Computational Neuroscience

Visually guided orientation in flies: case studies in
computational neuroethology

Egelhaaf M, Böddeker N, Kern R, Kretzberg J, Lindemann JP, Warzecha AK


JOURNAL OF COMPARATIVE PHYSIOLOGY A-NEUROETHOLOGY SENSORY NEURAL AND BEHAVIORAL PHYSIOLOGY 189 (6): 401-409 JUN 2003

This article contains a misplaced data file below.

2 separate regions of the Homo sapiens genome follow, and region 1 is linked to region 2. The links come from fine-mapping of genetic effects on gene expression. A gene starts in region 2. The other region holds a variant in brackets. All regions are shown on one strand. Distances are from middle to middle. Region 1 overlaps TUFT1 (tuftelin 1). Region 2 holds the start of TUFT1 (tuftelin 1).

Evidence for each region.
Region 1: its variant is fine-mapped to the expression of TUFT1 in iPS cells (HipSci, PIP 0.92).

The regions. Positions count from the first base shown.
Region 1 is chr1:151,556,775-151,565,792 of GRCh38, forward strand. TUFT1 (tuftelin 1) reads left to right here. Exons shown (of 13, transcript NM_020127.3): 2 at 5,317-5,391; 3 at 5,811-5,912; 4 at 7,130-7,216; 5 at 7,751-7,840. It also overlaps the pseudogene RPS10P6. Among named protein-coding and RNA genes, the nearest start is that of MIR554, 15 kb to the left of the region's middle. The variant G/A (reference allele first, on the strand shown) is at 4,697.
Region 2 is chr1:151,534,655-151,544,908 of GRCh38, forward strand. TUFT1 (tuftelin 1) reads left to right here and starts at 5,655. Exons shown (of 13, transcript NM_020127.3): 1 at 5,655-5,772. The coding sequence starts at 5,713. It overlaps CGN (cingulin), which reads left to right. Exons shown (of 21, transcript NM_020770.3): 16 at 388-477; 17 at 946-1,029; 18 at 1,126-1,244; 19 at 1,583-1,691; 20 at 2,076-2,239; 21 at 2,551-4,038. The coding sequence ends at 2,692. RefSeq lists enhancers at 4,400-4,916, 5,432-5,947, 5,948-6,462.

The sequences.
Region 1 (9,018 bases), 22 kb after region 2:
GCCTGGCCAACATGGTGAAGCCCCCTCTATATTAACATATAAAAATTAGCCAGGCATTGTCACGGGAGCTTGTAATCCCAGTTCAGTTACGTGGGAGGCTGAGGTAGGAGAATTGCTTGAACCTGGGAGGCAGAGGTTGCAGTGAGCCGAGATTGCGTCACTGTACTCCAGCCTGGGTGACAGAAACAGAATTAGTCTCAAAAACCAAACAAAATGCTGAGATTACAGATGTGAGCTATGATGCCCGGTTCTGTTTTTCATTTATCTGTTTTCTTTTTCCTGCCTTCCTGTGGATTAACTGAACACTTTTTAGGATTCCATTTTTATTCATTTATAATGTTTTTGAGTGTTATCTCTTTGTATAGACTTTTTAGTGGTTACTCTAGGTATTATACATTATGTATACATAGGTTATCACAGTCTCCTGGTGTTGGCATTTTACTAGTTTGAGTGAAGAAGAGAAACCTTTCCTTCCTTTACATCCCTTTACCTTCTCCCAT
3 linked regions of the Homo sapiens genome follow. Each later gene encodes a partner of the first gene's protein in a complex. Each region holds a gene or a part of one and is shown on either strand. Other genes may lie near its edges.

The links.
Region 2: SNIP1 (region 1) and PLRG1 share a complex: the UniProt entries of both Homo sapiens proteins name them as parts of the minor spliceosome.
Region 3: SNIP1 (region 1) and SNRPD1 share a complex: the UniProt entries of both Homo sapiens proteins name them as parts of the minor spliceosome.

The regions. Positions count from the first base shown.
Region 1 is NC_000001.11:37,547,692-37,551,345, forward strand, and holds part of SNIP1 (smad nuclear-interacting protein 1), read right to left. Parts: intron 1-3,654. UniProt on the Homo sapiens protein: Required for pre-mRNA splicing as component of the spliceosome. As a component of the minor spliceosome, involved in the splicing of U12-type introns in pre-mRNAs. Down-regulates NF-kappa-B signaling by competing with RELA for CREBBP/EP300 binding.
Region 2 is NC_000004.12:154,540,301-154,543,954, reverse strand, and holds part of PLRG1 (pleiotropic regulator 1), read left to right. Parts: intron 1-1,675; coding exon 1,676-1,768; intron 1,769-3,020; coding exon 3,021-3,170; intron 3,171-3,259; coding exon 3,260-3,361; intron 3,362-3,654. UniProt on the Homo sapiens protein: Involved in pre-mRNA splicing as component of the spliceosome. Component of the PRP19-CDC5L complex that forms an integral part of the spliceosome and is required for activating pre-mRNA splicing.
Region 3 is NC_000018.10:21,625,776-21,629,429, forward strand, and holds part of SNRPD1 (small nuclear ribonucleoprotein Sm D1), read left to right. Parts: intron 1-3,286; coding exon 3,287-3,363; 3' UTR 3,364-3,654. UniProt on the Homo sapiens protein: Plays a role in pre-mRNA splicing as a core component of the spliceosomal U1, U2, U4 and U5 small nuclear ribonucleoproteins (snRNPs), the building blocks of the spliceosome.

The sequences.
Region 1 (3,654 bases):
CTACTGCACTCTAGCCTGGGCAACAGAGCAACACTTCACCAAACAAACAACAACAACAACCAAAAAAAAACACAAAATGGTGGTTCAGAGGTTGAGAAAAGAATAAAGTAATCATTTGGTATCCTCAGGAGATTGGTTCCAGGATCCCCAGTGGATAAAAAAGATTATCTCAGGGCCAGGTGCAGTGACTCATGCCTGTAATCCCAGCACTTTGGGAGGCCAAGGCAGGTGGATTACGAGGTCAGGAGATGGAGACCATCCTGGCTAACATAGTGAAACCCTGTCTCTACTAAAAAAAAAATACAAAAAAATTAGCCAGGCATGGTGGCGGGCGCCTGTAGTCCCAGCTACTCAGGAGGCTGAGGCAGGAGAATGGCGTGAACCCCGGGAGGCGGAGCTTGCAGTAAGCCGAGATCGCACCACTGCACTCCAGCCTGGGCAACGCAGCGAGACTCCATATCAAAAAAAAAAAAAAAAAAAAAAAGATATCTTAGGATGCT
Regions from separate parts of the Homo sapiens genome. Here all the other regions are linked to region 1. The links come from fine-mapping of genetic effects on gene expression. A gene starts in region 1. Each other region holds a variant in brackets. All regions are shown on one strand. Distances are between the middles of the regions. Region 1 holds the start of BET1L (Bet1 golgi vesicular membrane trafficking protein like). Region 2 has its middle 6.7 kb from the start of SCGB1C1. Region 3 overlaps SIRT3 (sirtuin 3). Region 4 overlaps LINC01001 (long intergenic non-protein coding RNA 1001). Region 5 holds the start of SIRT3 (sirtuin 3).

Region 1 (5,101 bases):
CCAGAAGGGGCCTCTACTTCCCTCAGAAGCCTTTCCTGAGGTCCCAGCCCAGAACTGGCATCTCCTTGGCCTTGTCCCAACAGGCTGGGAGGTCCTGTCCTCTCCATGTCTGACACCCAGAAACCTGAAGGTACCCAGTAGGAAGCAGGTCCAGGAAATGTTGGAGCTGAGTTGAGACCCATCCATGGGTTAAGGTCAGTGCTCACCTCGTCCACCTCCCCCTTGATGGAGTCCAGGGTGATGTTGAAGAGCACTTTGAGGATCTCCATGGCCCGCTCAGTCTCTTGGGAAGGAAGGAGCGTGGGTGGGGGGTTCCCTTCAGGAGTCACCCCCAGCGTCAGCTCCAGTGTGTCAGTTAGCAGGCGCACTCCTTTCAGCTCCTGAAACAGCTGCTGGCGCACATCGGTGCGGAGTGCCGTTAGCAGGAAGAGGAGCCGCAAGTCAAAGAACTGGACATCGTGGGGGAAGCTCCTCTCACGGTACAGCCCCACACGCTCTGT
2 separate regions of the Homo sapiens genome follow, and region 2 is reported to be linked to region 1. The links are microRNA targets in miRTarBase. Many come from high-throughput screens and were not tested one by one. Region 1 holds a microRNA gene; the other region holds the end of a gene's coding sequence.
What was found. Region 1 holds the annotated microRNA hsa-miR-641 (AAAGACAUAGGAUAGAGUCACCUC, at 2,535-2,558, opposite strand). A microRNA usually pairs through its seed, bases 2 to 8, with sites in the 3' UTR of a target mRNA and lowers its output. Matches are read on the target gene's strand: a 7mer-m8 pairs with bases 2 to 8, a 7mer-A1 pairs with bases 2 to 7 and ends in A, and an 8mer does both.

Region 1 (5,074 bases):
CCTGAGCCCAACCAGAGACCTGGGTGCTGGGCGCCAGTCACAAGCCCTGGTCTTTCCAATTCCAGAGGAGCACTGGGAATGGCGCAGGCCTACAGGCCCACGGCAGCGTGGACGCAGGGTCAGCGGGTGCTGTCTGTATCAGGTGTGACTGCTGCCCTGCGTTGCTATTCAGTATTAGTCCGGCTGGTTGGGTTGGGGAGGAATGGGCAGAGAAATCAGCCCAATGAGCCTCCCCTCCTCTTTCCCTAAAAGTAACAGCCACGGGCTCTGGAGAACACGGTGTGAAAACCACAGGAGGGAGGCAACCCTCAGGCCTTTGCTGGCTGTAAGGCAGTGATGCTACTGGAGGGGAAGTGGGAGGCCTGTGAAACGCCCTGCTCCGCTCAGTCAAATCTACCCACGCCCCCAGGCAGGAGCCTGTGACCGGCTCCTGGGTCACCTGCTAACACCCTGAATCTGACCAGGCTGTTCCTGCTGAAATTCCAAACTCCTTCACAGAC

To understand the functioning of nervous systems and, in particular, how they control behaviour we must bridge many levels of complexity from molecules, cells and synapses to perception behaviour. Although experimental analysis is a precondition for understanding by nervous systems, it is in no way sufficient. The understanding is aided at all levels of complexity by modelling. Modelling proved to be an inevitable tool to test the experimentally established hypotheses. In this review it will by exemplified by three case studies that the appropriate level of modelling needs to be adjusted to the particular computational problems that are to be solved. (1) Specific features of the highly virtuosic pursuit behaviour of male flies can be understood on the basis of a phenomenological model that relates the visual input to the motor output. (2) The processing of retinal image motion as is experienced by freely moving animals can be understood on the basis of a model consisting of algorithmic components and components which represent a simple equivalent circuit of nerve cells. (3) Behaviourally relevant features of the reliability of encoding of visual motion information can be understood by modelling the transformation of postsynaptic potentials into sequences of spike trains.